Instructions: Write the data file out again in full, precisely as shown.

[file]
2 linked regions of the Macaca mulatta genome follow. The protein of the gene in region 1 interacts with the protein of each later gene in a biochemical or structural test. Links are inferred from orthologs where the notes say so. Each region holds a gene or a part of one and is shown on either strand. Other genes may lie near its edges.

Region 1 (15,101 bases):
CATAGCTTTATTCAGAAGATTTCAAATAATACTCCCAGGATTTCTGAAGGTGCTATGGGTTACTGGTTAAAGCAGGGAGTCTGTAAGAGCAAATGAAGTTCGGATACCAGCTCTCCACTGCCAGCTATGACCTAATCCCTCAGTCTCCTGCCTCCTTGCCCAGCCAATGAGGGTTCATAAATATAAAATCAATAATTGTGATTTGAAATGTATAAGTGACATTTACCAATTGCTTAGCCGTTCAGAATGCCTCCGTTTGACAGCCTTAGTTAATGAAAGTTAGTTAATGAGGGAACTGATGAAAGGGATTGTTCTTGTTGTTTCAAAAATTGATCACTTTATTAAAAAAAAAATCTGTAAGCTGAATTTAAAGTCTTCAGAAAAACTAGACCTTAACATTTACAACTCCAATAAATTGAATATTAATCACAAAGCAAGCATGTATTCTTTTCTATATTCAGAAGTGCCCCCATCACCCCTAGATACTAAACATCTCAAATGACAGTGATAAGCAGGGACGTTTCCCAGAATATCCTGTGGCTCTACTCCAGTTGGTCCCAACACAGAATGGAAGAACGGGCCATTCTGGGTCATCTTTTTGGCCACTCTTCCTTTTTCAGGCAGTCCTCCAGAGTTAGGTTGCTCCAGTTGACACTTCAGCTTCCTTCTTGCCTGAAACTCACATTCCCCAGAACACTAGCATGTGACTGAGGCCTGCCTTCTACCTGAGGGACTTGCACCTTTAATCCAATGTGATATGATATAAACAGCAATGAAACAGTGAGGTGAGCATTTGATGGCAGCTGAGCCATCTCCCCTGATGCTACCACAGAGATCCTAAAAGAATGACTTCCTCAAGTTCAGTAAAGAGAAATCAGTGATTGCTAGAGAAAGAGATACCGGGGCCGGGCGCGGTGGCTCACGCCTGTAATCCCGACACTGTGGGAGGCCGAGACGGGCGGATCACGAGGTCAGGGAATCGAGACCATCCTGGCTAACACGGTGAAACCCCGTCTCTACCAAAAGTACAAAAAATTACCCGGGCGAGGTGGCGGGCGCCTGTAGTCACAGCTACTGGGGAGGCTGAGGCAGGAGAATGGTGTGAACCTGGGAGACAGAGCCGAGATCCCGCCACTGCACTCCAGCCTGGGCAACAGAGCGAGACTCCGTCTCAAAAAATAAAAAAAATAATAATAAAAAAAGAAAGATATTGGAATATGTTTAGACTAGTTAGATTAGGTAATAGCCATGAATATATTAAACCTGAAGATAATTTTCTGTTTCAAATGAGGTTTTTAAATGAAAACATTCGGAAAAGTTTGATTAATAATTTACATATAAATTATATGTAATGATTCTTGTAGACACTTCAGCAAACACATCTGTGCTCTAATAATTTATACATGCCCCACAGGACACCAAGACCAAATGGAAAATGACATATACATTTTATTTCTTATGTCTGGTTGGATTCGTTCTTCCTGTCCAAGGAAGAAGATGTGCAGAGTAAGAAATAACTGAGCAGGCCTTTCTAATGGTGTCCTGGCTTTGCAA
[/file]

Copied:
2 linked regions of the Macaca mulatta genome follow. The protein of the gene in region 1 interacts with the protein of each later gene in a biochemical or structural test. Links are inferred from orthologs where the notes say so. Each region holds a gene or a part of one and is shown on either strand. Other genes may lie near its edges.

Region 1 (15,101 bases):
CATAGCTTTATTCAGAAGATTTCAAATAATACTCCCAGGATTTCTGAAGGTGCTATGGGTTACTGGTTAAAGCAGGGAGTCTGTAAGAGCAAATGAAGTTCGGATACCAGCTCTCCACTGCCAGCTATGACCTAATCCCTCAGTCTCCTGCCTCCTTGCCCAGCCAATGAGGGTTCATAAATATAAAATCAATAATTGTGATTTGAAATGTATAAGTGACATTTACCAATTGCTTAGCCGTTCAGAATGCCTCCGTTTGACAGCCTTAGTTAATGAAAGTTAGTTAATGAGGGAACTGATGAAAGGGATTGTTCTTGTTGTTTCAAAAATTGATCACTTTATTAAAAAAAAAATCTGTAAGCTGAATTTAAAGTCTTCAGAAAAACTAGACCTTAACATTTACAACTCCAATAAATTGAATATTAATCACAAAGCAAGCATGTATTCTTTTCTATATTCAGAAGTGCCCCCATCACCCCTAGATACTAAACATCTCAAATGACAGTGATAAGCAGGGACGTTTCCCAGAATATCCTGTGGCTCTACTCCAGTTGGTCCCAACACAGAATGGAAGAACGGGCCATTCTGGGTCATCTTTTTGGCCACTCTTCCTTTTTCAGGCAGTCCTCCAGAGTTAGGTTGCTCCAGTTGACACTTCAGCTTCCTTCTTGCCTGAAACTCACATTCCCCAGAACACTAGCATGTGACTGAGGCCTGCCTTCTACCTGAGGGACTTGCACCTTTAATCCAATGTGATATGATATAAACAGCAATGAAACAGTGAGGTGAGCATTTGATGGCAGCTGAGCCATCTCCCCTGATGCTACCACAGAGATCCTAAAAGAATGACTTCCTCAAGTTCAGTAAAGAGAAATCAGTGATTGCTAGAGAAAGAGATACCGGGGCCGGGCGCGGTGGCTCACGCCTGTAATCCCGACACTGTGGGAGGCCGAGACGGGCGGATCACGAGGTCAGGGAATCGAGACCATCCTGGCTAACACGGTGAAACCCCGTCTCTACCAAAAGTACAAAAAATTACCCGGGCGAGGTGGCGGGCGCCTGTAGTCACAGCTACTGGGGAGGCTGAGGCAGGAGAATGGTGTGAACCTGGGAGACAGAGCCGAGATCCCGCCACTGCACTCCAGCCTGGGCAACAGAGCGAGACTCCGTCTCAAAAAATAAAAAAAATAATAATAAAAAAAGAAAGATATTGGAATATGTTTAGACTAGTTAGATTAGGTAATAGCCATGAATATATTAAACCTGAAGATAATTTTCTGTTTCAAATGAGGTTTTTAAATGAAAACATTCGGAAAAGTTTGATTAATAATTTACATATAAATTATATGTAATGATTCTTGTAGACACTTCAGCAAACACATCTGTGCTCTAATAATTTATACATGCCCCACAGGACACCAAGACCAAATGGAAAATGACATATACATTTTATTTCTTATGTCTGGTTGGATTCGTTCTTCCTGTCCAAGGAAGAAGATGTGCAGAGTAAGAAATAACTGAGCAGGCCTTTCTAATGGTGTCCTGGCTTTGCAA